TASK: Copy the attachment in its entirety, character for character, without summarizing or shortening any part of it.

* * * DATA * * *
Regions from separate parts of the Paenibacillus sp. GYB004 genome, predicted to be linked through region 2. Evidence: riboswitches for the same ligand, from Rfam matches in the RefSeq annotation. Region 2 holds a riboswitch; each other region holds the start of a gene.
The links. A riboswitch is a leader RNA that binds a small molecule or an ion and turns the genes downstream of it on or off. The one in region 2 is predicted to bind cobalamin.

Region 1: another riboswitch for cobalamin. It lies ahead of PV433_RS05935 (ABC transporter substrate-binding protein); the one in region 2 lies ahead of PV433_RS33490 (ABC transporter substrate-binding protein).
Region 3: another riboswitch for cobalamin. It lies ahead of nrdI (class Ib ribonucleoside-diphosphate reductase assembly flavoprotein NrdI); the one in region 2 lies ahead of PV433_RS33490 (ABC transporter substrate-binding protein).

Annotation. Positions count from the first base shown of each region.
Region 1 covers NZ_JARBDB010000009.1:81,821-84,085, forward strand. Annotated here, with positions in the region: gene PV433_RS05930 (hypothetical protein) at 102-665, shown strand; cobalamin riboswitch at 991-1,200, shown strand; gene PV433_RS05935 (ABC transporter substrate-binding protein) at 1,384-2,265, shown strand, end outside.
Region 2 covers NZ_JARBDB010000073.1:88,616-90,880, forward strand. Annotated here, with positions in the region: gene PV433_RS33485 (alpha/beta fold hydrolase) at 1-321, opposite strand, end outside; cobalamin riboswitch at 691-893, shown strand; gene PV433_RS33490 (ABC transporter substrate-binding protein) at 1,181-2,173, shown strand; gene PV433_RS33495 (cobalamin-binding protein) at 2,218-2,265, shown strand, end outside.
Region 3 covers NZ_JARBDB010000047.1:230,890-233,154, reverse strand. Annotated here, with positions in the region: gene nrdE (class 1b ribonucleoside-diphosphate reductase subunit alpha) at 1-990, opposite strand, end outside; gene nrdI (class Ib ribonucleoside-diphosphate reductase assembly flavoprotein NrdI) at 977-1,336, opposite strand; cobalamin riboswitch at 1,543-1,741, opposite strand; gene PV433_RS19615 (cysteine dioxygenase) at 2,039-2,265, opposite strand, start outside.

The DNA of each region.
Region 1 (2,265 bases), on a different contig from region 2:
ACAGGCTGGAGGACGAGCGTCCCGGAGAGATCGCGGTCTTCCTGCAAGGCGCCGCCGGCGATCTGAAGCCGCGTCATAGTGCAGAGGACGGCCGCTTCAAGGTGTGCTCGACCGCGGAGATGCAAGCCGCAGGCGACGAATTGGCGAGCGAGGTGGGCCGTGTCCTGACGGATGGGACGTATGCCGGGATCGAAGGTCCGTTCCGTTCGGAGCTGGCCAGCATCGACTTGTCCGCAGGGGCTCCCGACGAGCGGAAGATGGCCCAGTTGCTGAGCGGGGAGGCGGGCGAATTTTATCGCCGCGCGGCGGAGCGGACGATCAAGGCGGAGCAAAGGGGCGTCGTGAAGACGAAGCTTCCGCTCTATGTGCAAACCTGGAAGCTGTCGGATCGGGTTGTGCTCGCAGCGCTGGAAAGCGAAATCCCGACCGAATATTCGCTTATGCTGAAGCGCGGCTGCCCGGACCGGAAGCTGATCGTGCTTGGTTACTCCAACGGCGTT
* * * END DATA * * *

Regions from separate parts of the Paenibacillus sp. GYB004 genome, predicted to be linked through region 2. Evidence: riboswitches for the same ligand, from Rfam matches in the RefSeq annotation. Region 2 holds a riboswitch; each other region holds the start of a gene.
The links. A riboswitch is a leader RNA that binds a small molecule or an ion and turns the genes downstream of it on or off. The one in region 2 is predicted to bind cobalamin.

Region 1: another riboswitch for cobalamin. It lies ahead of PV433_RS05935 (ABC transporter substrate-binding protein); the one in region 2 lies ahead of PV433_RS33490 (ABC transporter substrate-binding protein).
Region 3: another riboswitch for cobalamin. It lies ahead of nrdI (class Ib ribonucleoside-diphosphate reductase assembly flavoprotein NrdI); the one in region 2 lies ahead of PV433_RS33490 (ABC transporter substrate-binding protein).

Annotation. Positions count from the first base shown of each region.
Region 1 covers NZ_JARBDB010000009.1:81,821-84,085, forward strand. Annotated here, with positions in the region: gene PV433_RS05930 (hypothetical protein) at 102-665, shown strand; cobalamin riboswitch at 991-1,200, shown strand; gene PV433_RS05935 (ABC transporter substrate-binding protein) at 1,384-2,265, shown strand, end outside.
Region 2 covers NZ_JARBDB010000073.1:88,616-90,880, forward strand. Annotated here, with positions in the region: gene PV433_RS33485 (alpha/beta fold hydrolase) at 1-321, opposite strand, end outside; cobalamin riboswitch at 691-893, shown strand; gene PV433_RS33490 (ABC transporter substrate-binding protein) at 1,181-2,173, shown strand; gene PV433_RS33495 (cobalamin-binding protein) at 2,218-2,265, shown strand, end outside.
Region 3 covers NZ_JARBDB010000047.1:230,890-233,154, reverse strand. Annotated here, with positions in the region: gene nrdE (class 1b ribonucleoside-diphosphate reductase subunit alpha) at 1-990, opposite strand, end outside; gene nrdI (class Ib ribonucleoside-diphosphate reductase assembly flavoprotein NrdI) at 977-1,336, opposite strand; cobalamin riboswitch at 1,543-1,741, opposite strand; gene PV433_RS19615 (cysteine dioxygenase) at 2,039-2,265, opposite strand, start outside.

The DNA of each region.
Region 1 (2,265 bases), on a different contig from region 2:
ACAGGCTGGAGGACGAGCGTCCCGGAGAGATCGCGGTCTTCCTGCAAGGCGCCGCCGGCGATCTGAAGCCGCGTCATAGTGCAGAGGACGGCCGCTTCAAGGTGTGCTCGACCGCGGAGATGCAAGCCGCAGGCGACGAATTGGCGAGCGAGGTGGGCCGTGTCCTGACGGATGGGACGTATGCCGGGATCGAAGGTCCGTTCCGTTCGGAGCTGGCCAGCATCGACTTGTCCGCAGGGGCTCCCGACGAGCGGAAGATGGCCCAGTTGCTGAGCGGGGAGGCGGGCGAATTTTATCGCCGCGCGGCGGAGCGGACGATCAAGGCGGAGCAAAGGGGCGTCGTGAAGACGAAGCTTCCGCTCTATGTGCAAACCTGGAAGCTGTCGGATCGGGTTGTGCTCGCAGCGCTGGAAAGCGAAATCCCGACCGAATATTCGCTTATGCTGAAGCGCGGCTGCCCGGACCGGAAGCTGATCGTGCTTGGTTACTCCAACGGCGTT